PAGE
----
Workspot, a Cupertino, Calif.-based mobile “workspace-as-a-service” specialist, announced today that the startup raised $6.5 million in a Series A funding round, headed by Helion Ventures.
Qualcomm Ventures, the mobile chipmaker’s investment arm, and Trans link Capital also backed the transaction. The company previously raised $3.3 million from angel investors, Qualcomm, Kleiner Perkins Caufield & Byers and the Webb Investment Network.
Amitabh Sinha, CEO of Workspot, said in a statement that the infusion of cash will enable his company “to tackle the needs of the evolving mobile enterprise and allow us to scale up on bringing our 100 percent cloud-based solution to more end users and IT administrators.” His company platform delivers “a much simpler, cost effective BYOD solution, while giving employees a secure contained workspace on their devices,” he boasted.
Workspot’s platform works by connecting an organization’s existing SSL-VPN infrastructure to deliver business applications and data access, like SharePoint, SAP and file shares, to iOS and Android devices, with no additional hardware.
The platform supports Cisco Adaptive Security Appliances, Dell SonicWALL Secure Remote Access, Juniper SA SSL-VPN and F5. Microsoft Active Directory and RSA SecurID authentication are also supported. Workspot pricing starts at $10 per user per month (paid annually).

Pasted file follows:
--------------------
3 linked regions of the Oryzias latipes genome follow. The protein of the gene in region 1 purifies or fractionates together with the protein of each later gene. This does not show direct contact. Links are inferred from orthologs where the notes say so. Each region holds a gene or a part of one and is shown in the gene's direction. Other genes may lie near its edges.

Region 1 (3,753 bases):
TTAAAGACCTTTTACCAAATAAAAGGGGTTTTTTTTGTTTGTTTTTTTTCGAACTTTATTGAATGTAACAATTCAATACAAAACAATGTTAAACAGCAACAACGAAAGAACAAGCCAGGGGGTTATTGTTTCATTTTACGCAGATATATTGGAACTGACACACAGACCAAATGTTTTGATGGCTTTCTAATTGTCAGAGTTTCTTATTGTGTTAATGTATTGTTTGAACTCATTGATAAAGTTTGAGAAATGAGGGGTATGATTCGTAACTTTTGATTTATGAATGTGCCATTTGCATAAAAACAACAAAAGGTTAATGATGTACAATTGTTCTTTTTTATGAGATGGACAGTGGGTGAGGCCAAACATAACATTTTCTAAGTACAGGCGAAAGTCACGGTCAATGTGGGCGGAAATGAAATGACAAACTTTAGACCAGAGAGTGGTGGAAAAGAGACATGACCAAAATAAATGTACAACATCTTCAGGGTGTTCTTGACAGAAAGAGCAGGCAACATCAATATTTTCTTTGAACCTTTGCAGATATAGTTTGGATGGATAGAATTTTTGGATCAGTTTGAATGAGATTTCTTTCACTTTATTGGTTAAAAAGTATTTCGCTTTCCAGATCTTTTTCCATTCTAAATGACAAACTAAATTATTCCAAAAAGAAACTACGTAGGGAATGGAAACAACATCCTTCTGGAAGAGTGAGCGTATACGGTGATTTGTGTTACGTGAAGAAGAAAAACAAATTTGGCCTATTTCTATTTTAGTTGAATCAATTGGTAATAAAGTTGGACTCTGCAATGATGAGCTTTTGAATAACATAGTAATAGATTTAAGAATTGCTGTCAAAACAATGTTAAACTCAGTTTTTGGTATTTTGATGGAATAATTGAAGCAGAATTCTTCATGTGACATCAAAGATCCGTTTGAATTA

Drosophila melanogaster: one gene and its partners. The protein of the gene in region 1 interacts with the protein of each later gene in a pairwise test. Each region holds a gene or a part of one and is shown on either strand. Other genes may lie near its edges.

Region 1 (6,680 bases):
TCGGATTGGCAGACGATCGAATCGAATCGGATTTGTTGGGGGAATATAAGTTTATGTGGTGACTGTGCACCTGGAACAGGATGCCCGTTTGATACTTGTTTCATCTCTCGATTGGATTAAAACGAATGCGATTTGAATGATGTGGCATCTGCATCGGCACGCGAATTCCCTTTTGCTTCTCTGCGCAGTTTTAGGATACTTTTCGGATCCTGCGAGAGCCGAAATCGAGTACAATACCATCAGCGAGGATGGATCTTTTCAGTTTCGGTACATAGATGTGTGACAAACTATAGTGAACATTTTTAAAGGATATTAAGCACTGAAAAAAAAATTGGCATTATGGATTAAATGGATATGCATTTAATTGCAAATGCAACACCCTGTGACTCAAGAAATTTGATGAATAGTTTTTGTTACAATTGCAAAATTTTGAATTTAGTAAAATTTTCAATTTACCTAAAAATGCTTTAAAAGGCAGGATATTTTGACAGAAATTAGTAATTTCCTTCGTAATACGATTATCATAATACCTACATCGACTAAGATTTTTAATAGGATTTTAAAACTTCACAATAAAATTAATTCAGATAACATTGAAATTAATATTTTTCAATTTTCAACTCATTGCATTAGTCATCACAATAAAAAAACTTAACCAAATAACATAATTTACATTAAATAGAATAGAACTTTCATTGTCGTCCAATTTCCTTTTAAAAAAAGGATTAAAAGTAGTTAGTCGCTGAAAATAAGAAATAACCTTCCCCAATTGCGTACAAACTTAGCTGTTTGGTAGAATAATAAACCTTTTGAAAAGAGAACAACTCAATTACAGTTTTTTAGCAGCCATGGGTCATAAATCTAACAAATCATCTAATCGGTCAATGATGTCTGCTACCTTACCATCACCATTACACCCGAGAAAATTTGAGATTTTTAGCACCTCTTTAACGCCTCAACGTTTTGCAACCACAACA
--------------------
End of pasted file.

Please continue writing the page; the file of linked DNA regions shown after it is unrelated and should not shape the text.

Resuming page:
The cloud-based Workspot Control app provides administrators with management, monitoring, policy enforcement and rapid deployment tools. The iOS and Android Workspot apps provide virtualized, unified access to a suite of corporate defined apps and network resources.
In terms of security, the platform features end-to-end encryption and built-in data loss prevention. As an added security measure, the mobile app is locked with a user specified PIN that is not stored on a given device. Jailbreak detection prevents access to the app on suspect devices.
Customers don’t have to worry that crafty hackers will target their Workspot accounts. “No business data or end user credentials passes through the Workspot cloud – it is only a control plane,” claimed the company in a statement.
Containerized workspaces have emerged as a way for mobile device management (MDM) providers to keep business and personal data separate. As a perk, it allows businesses to generally avoid the cost and administrative overhead of managing and securing employee-owned devices. BlackBerry’s Secure Work Space and portions of Dell’s Enterprise Mobility Management suite offer the capability.
Pedro Hernandez is a contributing editor at Small Business Computing. Follow him on Twitter @ecoINSITE.
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